Sheffield Castle Excavations Yield New Discoveries of an Industrial Past

The latest dig is working to uncover the history of the Castle’s medieval gatehouse.

Members of the public participate in the dig at the Sheffield Castle site (2018). © Wessex Archaeology.

Archaeologists at the former site of Sheffield Castle have recently made intriguing new discoveries about the city’s steel manufacturing history. Sheffield City Council have been undertaking archaeological digs around the site of the original 12th-century castle since 2018. This April and May, archaeologists from Wessex Archaeology and construction engineers Keltbray have been commissioned by the city to conduct a dig to discover and preserve the castle’s medieval gatehouse foundations, which had been covered up and concreted over in modern times.

Archaeologist photographing the Sheffield Castle Site

Archaeologists recording 19th-century remains at the Sheffield Castle site in 2018. © Wessex Archaeology.

The area, called Castlegate, is the oldest part of the northern city, and has been inhabited since at least the 11th century. The original motte-and-bailey castle was built around 1120 by Baron William de Lovetot, following the Harrying of the North (a series of military campaigns that William the Conqueror waged in 1069–1070 to subjugate Northern England) and the establishment of Norman rule over the region. After it was destroyed during the Second Barons’ War—in which an army of barons led by Simon de Montfort battled against King Henry III and later King Edward I—a stone castle was built in its place by Baron Thomas de Furnival, with construction starting in 1270. In the late 16th century Mary Queen of Scots was imprisoned in the castle and its estates for 14 years when she was considered a threat to the English throne held by her cousin Elizabeth I.

During the English Civil War (1642-51), the House of Commons slated it for demolition. The land was used as an orchard and later a bowling green, and it was built over in the mid-20th century to create the indoor Castle Market, which was itself demolished in 2015.

Archaeologists digging at Sheffield Castle Site

Archaeologists recording 19th-century remains at the Sheffield Castle site (2018). © Wessex Archaeology.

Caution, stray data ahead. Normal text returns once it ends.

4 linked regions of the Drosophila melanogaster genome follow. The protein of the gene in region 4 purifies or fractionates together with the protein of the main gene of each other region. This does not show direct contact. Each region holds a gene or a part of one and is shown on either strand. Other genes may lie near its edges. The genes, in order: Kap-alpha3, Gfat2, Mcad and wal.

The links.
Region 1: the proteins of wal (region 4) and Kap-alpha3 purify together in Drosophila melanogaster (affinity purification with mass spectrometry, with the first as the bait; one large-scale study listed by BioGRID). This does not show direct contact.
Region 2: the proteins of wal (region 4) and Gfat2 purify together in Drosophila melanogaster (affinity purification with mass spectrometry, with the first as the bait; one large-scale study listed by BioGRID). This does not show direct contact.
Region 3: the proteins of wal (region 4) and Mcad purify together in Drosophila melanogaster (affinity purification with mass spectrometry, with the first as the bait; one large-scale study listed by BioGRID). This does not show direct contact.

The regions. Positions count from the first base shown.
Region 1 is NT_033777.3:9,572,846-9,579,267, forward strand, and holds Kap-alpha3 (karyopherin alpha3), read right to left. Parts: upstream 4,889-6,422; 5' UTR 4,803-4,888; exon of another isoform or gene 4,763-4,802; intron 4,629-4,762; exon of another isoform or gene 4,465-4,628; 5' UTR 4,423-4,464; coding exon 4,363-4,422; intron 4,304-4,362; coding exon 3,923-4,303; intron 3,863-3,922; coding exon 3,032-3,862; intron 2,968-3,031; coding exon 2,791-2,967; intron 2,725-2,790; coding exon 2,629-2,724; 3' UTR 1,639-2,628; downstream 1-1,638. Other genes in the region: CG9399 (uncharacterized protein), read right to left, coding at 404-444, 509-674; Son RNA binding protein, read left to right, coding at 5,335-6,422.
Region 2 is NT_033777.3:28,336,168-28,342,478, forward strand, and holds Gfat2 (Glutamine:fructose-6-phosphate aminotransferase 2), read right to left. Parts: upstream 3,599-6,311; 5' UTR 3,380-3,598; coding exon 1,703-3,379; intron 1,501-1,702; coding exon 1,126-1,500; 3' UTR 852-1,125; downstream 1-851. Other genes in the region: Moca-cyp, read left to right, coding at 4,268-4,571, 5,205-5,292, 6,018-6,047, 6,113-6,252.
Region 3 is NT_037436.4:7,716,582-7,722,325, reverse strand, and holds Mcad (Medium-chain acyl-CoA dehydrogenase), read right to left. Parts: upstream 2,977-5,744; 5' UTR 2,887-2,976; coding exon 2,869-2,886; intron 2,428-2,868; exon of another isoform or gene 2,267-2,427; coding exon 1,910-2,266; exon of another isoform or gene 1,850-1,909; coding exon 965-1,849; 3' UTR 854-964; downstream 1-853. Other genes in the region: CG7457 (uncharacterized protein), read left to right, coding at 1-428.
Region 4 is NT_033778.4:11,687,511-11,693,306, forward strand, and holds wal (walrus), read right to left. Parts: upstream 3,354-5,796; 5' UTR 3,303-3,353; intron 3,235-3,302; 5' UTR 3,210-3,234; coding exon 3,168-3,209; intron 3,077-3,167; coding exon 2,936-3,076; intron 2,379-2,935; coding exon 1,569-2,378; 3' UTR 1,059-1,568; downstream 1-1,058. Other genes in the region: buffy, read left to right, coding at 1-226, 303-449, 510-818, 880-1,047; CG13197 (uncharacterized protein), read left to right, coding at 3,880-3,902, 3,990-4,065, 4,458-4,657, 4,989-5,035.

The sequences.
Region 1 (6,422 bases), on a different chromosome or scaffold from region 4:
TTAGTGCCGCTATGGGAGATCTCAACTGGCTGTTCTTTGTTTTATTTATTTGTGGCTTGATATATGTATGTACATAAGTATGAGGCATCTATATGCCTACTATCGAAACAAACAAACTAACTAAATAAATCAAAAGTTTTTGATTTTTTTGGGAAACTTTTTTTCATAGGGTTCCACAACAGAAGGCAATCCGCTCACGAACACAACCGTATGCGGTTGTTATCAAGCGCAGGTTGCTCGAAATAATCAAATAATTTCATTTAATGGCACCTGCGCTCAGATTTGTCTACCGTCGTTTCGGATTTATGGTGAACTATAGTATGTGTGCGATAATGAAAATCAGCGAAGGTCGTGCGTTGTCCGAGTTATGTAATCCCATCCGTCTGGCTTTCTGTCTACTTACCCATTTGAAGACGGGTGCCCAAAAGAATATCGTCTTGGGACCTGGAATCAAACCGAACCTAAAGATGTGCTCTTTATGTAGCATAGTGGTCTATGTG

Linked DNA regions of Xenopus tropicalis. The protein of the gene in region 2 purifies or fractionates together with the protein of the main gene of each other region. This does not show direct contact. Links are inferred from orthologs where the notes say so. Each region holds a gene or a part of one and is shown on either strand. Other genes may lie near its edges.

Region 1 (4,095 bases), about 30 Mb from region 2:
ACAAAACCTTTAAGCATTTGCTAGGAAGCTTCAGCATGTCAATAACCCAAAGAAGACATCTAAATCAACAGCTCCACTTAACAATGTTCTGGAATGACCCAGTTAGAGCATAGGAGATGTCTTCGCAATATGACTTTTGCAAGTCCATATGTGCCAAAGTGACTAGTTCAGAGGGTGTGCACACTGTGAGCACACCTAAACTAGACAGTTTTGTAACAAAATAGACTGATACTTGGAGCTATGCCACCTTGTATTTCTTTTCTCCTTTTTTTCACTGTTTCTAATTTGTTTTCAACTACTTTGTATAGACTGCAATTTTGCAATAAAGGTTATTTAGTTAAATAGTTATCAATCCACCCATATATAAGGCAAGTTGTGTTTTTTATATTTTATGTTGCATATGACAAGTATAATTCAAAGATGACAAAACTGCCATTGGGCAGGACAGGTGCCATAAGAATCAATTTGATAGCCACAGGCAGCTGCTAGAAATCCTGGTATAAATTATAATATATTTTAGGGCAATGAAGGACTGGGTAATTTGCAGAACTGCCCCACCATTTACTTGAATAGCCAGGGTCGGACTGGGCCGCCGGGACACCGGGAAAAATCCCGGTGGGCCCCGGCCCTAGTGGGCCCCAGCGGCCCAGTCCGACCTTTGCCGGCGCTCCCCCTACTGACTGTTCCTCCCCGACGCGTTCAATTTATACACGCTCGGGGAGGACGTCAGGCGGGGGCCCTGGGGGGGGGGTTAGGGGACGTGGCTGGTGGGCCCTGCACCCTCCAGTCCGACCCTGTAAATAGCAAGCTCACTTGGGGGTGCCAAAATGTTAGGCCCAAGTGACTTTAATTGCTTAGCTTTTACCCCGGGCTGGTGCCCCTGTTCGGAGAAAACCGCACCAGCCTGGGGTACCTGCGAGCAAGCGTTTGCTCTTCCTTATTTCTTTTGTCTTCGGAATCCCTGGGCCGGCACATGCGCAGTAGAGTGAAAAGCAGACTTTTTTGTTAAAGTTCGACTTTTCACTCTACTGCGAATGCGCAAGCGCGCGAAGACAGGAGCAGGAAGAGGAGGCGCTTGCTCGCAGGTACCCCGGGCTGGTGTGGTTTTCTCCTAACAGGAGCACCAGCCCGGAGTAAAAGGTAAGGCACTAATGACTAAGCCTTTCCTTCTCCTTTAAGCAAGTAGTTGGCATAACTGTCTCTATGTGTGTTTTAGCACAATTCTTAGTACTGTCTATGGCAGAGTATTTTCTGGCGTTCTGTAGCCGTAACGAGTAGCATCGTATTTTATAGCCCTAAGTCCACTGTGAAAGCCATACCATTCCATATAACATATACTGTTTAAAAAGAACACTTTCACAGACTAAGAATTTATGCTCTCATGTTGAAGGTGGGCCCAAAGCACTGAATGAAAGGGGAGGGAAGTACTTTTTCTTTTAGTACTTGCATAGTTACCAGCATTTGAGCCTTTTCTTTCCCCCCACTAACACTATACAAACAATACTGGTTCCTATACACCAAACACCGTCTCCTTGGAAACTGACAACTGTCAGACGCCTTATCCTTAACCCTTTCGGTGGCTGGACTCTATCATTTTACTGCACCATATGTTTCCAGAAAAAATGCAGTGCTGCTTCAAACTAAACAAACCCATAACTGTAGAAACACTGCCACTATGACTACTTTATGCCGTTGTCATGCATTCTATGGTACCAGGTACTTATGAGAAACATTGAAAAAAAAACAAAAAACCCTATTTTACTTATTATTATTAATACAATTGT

Having removed the modern concrete layers and backfill deposits, archaeologists found remnants of a 19th-century crucible furnace—one of the oldest types of furnace for melting and casting metals. The furnace would have been used in the crucible steel-making process, for which Sheffield was world-renowned.

“This cellar would have been a hot, unpleasant place when the crucible furnaces above were working,” said Wessex Archaeology. “Reaching temperatures of 1,200 degrees centigrade, the firing process was hot and efficient, but it also produced lots of ash which needed to be cleared. The ash would fall into the ‘rake out’ pits below, where a worker, perhaps a young boy, had the back-breaking job of removing it.”

Ashley Tuck, an archaeologist leading the dig, has said: “Once a commanding centre of power for more than 600 years, the castle was left as a ruin… Since then, the remains of this once-dominating structure have lain hidden from public view. As someone who lives and works in Sheffield, it is a great honor to lead the team uncovering its remains, so we can learn more about its tumultuous history and allow it to once again take centre stage in the city.”

This archaeological work is being funded by a grant received by Sheffield City Council in 2021 as part of the conservative government’s Levelling Up Fund. The £20 million ($24.7 million) grant will fund the work, which is expected to be completed in the summer of 2025. Sheffield City Council plans to restore the old castle grounds to create Sheaf Field Park, a park and events space. Throughout May, Wessex Archaeology is inviting the Sheffield community to join them for tours through the dig site.

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